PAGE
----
Current Cardiology Reports

, Volume 3, Issue 2, pp 147-151

Athlete’s heart electrocardiogram mimicking hypertrophic cardiomyopathy

  • Antonio PellicciaAffiliated withInstitute of Sport Science
  • , Barry J. MaronAffiliated withInstitute of Sport Science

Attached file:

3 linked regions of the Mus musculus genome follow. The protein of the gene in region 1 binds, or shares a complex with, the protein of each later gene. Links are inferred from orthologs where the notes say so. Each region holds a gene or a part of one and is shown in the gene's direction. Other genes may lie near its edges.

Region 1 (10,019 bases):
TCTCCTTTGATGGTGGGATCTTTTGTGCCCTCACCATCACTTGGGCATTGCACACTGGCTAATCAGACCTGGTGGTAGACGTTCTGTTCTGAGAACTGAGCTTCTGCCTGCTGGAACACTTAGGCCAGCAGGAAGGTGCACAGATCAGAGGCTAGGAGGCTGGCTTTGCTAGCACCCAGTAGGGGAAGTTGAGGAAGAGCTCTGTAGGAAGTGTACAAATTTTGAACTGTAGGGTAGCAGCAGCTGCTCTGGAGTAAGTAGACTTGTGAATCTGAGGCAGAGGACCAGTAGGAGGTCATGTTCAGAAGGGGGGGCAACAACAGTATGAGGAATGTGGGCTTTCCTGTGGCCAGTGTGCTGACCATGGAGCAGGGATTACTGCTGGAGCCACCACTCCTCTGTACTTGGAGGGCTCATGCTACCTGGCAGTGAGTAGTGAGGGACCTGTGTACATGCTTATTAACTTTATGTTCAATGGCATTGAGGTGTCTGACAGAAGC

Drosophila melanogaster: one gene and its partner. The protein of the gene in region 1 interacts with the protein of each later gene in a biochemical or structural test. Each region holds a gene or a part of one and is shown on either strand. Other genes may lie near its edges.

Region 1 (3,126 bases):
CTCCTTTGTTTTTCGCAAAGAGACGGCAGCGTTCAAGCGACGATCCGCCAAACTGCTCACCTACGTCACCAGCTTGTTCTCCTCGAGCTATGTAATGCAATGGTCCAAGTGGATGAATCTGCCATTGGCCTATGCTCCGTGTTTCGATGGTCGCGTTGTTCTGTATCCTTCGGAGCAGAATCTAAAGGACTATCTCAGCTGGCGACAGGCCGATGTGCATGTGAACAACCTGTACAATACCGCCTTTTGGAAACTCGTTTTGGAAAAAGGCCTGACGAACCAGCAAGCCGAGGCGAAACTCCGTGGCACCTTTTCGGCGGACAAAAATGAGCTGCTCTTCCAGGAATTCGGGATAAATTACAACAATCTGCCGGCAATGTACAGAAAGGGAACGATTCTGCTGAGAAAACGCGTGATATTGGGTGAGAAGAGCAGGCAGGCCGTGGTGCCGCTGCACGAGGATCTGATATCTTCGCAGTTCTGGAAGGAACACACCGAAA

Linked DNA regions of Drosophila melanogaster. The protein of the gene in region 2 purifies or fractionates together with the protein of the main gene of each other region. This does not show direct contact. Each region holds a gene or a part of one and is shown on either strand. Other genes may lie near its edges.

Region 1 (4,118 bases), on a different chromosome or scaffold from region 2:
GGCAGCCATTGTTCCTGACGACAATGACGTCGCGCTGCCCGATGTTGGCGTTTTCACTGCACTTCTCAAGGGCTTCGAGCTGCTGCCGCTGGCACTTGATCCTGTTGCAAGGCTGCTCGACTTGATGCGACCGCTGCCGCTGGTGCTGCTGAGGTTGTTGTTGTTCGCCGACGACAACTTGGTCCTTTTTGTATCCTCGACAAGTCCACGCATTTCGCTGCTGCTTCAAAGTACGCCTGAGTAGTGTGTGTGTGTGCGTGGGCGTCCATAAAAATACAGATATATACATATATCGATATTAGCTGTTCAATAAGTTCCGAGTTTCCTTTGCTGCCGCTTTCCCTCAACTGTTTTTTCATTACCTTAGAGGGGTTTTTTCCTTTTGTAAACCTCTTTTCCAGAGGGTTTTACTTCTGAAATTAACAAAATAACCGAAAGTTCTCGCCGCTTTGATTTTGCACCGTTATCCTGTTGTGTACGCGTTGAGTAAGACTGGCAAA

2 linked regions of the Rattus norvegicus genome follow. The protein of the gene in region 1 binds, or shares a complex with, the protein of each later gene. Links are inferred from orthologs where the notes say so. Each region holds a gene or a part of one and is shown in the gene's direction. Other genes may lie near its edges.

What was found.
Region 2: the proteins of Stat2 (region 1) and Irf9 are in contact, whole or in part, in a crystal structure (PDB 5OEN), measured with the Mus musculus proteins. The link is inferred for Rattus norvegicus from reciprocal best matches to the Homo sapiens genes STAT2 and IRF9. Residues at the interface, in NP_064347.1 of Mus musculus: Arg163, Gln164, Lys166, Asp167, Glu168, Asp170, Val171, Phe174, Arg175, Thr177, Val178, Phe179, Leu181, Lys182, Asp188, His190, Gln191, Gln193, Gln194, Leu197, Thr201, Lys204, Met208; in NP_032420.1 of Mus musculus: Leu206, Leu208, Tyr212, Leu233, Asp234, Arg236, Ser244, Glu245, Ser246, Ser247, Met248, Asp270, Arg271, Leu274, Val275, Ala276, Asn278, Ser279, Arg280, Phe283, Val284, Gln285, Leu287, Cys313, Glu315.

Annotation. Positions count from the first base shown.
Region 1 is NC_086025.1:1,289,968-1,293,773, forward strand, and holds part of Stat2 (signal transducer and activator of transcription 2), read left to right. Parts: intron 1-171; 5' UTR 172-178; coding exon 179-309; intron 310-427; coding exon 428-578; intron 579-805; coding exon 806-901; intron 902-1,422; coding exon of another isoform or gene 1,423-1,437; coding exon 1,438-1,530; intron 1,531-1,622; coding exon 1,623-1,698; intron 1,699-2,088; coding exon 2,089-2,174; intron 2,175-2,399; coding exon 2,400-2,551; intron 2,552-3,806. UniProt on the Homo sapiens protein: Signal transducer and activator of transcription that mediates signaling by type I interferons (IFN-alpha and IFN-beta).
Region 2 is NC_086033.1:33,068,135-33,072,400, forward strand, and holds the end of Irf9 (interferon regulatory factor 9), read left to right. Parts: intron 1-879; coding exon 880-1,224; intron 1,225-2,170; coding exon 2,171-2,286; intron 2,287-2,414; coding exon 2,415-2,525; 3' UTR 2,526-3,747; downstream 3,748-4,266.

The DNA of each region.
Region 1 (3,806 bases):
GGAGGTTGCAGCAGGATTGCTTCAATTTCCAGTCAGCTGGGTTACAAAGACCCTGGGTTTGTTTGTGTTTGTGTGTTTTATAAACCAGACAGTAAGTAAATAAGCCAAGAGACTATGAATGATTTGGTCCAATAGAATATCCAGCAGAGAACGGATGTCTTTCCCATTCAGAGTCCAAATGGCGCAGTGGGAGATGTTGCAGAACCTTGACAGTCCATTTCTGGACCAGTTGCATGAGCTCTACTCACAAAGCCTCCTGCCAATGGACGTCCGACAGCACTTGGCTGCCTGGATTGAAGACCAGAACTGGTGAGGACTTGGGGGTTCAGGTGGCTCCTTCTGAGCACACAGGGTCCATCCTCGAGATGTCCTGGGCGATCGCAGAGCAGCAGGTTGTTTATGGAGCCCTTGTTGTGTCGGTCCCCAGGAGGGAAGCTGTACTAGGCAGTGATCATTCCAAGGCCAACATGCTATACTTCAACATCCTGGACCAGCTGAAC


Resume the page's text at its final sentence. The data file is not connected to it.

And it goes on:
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Highly trained athletes show a variety of electrocardiographic (ECG) changes, including a striking increase of R or S wave voltage, either flat or deeply inverted T waves, and deep Q waves, that suggest the presence of structural cardiovascular disease, such as hypertrophic cardiomyopathy or arrhythmogenic right ventricular cardiomyopathy, which represent the most common causes of sudden death in young competitive athletes. Despite a number of previous observational surveys, the determinants and clinical significance of these abnormal ECG patterns in trained athletes are still uncertain. Therefore, ECG patterns were compared with cardiac morphology (by echocardiography) in a large population of 1005 athletes, who were engaged in a variety of 38 sporting disciplines. We found abnormal ECGs in 40% of our athletes, but structural cardiac diseases were identified in only 5%. In the absence of cardiac disease, other determinants were recognized as responsible for abnormal ECG patterns, including the extent of morphologic cardiac remodeling, participation in an endurance type of sport, and male gender. Finally, a small but important subset of athletes showed striking ECG abnormalities that strongly suggested the presence of cardiovascular disease in the absence of pathologic cardiac conditions or morphologic changes, suggesting that these ECG alterations may be the consequence of athletic conditioning itself.